Good morning, ProviderNation. The fine folks at CDC are drafting providers into the war against superbugs. This morning, CDC issued a 21-page “Core Elements of Antibiotic Stewardship for Nursing Homes” report. It urges long term care professionals to:
- “Write statements in support of improving antibiotic use” for staff, residents, and families;
- “Include stewardship-related duties in position descriptions for the medical director, clinical nurse leads, and consultant pharmacists in the facility;”
- “Communicate with nursing staff and prescribing clinicians the facility’s expectations about use of antibiotics and the monitoring and enforcement of stewardship policies;” and to
- “Create a culture, through messaging, education, and celebrating improvement, which promotes antibiotic stewardship.”
Harder Than You Think
There’s a lot more along these lines, including a lot of rhetoric about “empowering” staff to set standards and to get outside of the centers to make sure everyone knows exactly what those standards are.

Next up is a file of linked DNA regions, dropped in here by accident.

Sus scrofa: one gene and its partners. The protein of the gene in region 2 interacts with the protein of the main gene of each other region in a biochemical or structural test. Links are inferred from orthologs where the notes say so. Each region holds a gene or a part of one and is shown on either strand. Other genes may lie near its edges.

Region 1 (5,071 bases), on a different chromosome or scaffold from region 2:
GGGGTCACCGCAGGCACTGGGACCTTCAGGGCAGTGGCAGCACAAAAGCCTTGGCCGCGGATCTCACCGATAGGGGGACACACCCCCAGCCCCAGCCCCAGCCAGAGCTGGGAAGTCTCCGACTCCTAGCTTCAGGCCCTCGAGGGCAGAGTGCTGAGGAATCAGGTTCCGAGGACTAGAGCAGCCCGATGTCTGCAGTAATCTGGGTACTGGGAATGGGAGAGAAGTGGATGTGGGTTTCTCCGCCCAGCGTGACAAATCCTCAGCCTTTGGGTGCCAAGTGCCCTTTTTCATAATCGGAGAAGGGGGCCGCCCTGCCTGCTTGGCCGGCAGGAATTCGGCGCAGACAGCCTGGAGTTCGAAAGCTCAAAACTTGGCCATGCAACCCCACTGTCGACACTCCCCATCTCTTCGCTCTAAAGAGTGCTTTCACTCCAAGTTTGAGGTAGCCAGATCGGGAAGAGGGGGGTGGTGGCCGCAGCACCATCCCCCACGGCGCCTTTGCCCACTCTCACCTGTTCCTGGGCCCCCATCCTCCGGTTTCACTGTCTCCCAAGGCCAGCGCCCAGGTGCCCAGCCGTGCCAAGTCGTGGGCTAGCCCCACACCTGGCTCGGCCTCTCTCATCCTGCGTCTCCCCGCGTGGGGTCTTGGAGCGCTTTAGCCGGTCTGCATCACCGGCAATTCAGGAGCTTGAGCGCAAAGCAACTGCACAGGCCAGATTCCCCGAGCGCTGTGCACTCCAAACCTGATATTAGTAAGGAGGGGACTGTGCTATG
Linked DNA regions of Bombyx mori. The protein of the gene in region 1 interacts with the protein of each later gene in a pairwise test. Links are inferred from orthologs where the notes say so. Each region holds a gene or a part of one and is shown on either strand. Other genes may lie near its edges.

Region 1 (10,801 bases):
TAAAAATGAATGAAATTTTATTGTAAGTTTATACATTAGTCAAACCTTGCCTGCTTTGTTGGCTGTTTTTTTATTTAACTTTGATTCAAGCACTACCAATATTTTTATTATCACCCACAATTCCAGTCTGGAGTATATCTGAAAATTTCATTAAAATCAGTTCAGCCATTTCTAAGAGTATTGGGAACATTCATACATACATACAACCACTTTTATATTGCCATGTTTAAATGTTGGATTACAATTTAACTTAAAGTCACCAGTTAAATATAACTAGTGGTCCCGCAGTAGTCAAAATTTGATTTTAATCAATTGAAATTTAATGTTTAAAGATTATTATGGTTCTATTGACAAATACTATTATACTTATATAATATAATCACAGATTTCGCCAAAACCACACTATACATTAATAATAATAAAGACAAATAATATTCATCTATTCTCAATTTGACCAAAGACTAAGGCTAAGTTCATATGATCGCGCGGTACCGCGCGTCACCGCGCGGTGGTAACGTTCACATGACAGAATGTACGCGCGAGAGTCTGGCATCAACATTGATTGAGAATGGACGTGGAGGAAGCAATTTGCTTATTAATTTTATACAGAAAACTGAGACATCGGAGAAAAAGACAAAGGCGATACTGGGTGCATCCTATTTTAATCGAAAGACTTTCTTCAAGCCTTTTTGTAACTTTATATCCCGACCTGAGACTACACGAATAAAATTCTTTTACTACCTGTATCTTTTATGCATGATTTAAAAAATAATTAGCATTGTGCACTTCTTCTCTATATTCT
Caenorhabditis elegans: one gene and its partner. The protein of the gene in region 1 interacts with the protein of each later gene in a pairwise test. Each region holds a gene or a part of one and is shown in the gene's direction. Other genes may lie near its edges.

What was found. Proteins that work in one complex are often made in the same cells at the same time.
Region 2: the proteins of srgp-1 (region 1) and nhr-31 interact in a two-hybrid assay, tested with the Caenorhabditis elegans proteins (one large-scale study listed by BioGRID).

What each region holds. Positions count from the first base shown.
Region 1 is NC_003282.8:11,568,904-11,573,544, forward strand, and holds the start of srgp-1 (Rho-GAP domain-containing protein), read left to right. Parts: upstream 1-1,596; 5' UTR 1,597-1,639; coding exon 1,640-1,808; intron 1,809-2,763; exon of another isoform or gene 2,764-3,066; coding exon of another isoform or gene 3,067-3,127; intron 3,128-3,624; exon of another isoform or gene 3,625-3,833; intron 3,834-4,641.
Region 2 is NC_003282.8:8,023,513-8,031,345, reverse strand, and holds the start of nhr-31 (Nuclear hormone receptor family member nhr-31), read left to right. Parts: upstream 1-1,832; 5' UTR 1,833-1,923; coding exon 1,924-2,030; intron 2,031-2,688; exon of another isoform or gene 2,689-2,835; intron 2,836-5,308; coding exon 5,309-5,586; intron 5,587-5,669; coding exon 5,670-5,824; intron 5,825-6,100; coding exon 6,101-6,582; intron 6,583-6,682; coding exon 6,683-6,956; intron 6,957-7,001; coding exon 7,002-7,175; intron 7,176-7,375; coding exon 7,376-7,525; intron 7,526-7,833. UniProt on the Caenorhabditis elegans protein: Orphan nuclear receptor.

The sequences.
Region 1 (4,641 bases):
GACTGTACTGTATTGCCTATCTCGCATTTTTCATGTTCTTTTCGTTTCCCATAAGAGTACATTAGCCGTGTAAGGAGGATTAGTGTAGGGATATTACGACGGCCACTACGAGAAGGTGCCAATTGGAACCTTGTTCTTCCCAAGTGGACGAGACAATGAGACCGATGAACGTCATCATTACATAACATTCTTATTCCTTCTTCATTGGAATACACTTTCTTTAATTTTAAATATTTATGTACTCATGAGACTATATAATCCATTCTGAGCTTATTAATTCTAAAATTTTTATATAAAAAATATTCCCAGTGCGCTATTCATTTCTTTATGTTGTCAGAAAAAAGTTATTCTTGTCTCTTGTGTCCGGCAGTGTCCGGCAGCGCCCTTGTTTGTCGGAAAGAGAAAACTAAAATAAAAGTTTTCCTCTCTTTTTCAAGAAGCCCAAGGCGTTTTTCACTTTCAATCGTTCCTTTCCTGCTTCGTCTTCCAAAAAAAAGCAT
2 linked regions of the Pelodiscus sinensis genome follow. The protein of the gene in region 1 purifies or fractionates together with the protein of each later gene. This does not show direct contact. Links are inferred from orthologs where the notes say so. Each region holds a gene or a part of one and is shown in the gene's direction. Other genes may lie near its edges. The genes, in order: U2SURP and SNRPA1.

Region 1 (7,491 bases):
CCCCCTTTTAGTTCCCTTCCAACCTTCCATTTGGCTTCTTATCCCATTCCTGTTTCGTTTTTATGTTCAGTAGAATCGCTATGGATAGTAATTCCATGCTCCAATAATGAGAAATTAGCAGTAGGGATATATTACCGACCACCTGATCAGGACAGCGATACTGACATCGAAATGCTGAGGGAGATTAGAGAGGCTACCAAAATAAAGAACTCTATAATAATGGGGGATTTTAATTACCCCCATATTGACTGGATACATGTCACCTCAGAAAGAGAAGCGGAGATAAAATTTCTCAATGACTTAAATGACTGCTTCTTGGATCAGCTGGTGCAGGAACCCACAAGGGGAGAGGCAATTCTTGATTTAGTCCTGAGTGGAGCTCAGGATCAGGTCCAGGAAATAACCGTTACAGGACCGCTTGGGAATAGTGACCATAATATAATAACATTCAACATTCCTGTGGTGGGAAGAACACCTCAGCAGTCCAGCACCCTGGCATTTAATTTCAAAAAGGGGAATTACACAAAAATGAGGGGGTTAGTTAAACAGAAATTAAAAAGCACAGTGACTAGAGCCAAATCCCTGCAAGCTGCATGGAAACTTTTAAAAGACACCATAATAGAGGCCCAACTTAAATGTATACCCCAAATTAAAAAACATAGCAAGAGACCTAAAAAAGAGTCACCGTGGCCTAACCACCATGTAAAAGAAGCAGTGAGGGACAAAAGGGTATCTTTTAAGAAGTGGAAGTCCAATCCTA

In some ways, the CDC is pushing on an open door: No one argues, at least in principle, against careful stewardship of antibiotics. But, as AHCA/NCAL board Chair Len Russ told us back in June (when he was invited to the White House to help address the issue), the issue is harder than you think.
For instance, Russ said, a huge role is reserved for veterinarians. “Because the food chain begins with livestock, and the use of antibiotics in the grain and the feed that we use for poultry and livestock already presents compromises … we’re already being over-exposed.”
None of the forgoing should minimize the role of providers in the new front against superbugs. Just last week, the fine folks at JAMDA raised the tough questions about why some doctors were pumping their advanced dementia patients full of antibiotics. And a Source Close to the Investigation tells me that next month’s cover of a certain glossy magazine deals extensively with antibiotic stewardship in long term and post-acute care centers.
The thing is, this is no time to sit on the fence. As CDC says, “Commit now to ensure antibiotic stewardship policies and practices are in place to protect patients and improve clinical care in nursing homes.”